The “and one” in basketball is an exciting play during a game that can single-handedly swing the momentum for a team. There have been countless times while watching a basketball game where my team is down a few points and needs a boost and, while they can get a boost from a number of different plays like a three-pointer or a dunk, they get an “and one” to grab the momentum from the opposing team. Sometimes an “and one” incorporates a dunk for effect.
But what exactly constitutes an “and one”? And what kind of skills does it take to convert an “and one” in a game? We will take a look at all of this and more in this article.
And One: The Basics
The and one play in basketball is when an offensive player takes, and makes, a shot while being fouled by a defender from the opposing team. The reason this play gets the nickname “and one” is because when you are fouled and make the shot, you are awarded only one foul shot instead of the two (or three) when you are fouled mid-shot.
Recently, and one plays have been great highlights from games because of the advances in modern technology. The game’s broadcasts are higher quality picture and sound and the players are often heard yelling things during televised games. One such phrase that players love yelling is “AND OOOOOONE!”
Converting an and one takes several different skills and strengths and the and one play is a skill in itself. And one plays display basketball tools of very talented players:
The type of body movement necessary to succeed makes it a total-body sport. Converting an and one requires even more strength than normal as you are trying to make a basket while also being fouled by a defender. Let’s say your whole body gets knocked off track leaving only the strength in your hands and arms for getting a shot high enough to reach the basket.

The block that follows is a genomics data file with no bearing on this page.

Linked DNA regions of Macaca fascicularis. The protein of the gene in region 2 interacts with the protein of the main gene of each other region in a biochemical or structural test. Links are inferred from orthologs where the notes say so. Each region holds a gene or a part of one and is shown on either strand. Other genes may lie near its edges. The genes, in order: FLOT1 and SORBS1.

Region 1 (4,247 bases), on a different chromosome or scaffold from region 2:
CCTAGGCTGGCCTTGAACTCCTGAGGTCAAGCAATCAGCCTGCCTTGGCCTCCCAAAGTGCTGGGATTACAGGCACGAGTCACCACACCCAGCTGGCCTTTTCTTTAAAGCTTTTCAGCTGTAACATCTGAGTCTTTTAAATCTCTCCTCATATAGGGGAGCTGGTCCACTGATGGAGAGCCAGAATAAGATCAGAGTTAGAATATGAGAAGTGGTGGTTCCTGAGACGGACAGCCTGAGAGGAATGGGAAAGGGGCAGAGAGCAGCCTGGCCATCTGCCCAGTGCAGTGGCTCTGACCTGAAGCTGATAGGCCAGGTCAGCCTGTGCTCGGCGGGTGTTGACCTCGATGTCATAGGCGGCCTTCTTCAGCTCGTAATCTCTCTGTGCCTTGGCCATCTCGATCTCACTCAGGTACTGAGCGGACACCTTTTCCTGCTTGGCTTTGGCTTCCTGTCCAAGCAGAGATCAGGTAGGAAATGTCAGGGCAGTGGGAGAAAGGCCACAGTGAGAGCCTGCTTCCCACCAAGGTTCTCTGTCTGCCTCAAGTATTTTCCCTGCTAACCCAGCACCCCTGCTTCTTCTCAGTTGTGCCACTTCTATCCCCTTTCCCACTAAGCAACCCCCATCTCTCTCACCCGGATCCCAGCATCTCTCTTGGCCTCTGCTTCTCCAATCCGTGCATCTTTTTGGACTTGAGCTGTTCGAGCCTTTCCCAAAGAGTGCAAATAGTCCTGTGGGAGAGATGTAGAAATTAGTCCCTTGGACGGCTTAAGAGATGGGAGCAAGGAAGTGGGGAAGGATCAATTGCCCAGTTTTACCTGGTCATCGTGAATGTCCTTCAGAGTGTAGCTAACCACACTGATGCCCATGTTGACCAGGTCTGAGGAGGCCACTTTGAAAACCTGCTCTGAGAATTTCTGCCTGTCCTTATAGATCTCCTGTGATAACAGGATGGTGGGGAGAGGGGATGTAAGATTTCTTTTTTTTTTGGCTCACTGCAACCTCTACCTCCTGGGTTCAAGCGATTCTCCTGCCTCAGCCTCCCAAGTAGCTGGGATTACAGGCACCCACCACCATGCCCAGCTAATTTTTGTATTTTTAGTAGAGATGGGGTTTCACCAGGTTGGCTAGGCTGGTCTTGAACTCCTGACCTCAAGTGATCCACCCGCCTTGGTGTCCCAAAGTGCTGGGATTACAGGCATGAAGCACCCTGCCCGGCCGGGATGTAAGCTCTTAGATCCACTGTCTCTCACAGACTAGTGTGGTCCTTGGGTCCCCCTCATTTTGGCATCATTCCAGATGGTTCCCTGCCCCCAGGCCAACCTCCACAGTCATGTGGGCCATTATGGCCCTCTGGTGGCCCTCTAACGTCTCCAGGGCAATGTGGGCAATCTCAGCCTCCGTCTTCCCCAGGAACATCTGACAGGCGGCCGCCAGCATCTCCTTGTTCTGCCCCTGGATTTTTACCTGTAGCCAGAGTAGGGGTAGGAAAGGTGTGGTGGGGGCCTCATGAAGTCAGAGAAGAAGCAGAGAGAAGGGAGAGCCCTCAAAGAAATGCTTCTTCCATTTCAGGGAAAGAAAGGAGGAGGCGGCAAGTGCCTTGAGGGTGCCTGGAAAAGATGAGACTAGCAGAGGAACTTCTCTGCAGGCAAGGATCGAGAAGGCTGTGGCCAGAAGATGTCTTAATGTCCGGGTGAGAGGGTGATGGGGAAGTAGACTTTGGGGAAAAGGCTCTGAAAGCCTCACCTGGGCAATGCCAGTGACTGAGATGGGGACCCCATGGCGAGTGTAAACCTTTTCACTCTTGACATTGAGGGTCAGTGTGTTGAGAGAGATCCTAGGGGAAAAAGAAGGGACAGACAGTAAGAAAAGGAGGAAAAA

You can practice the sport all you want through different contact drills, but you simply can’t prepare yourself for the punishment you take when you drive to the basket. Now add making a shot while getting fouled and you can only marvel at the talent.
Making a shot in basketball relies on accuracy from a shooter and great hand-eye coordination. You are taught that the most successful way to make a shot is to be sure and square your feet and body to the basket to ensure the best possible chance. The slightest difference in your body or feet positioning can be the deciding factor for a make and a miss and could only be determined by inches at most.
Now imagine getting hit hard, either in your body or on your arm, mid-shot and having to still aim your shot towards the basket in order to convert the shot. When you get hit by a defender your body can shift in undesirable positions and you may only be able to rely on your arms to shoot the ball accurately. This skill, along with strength, is what makes these shots so tough.
Drawing a foul on your defender is a great play in itself on the basketball court. You are able to add a foul to their total, of which they only get 5 total in amateur levels and 6 total in the NBA, and you get to take two foul shots for your team. An and one takes it another step as you are drawing a foul and staying with the play long enough to make an even tougher shot after getting hit.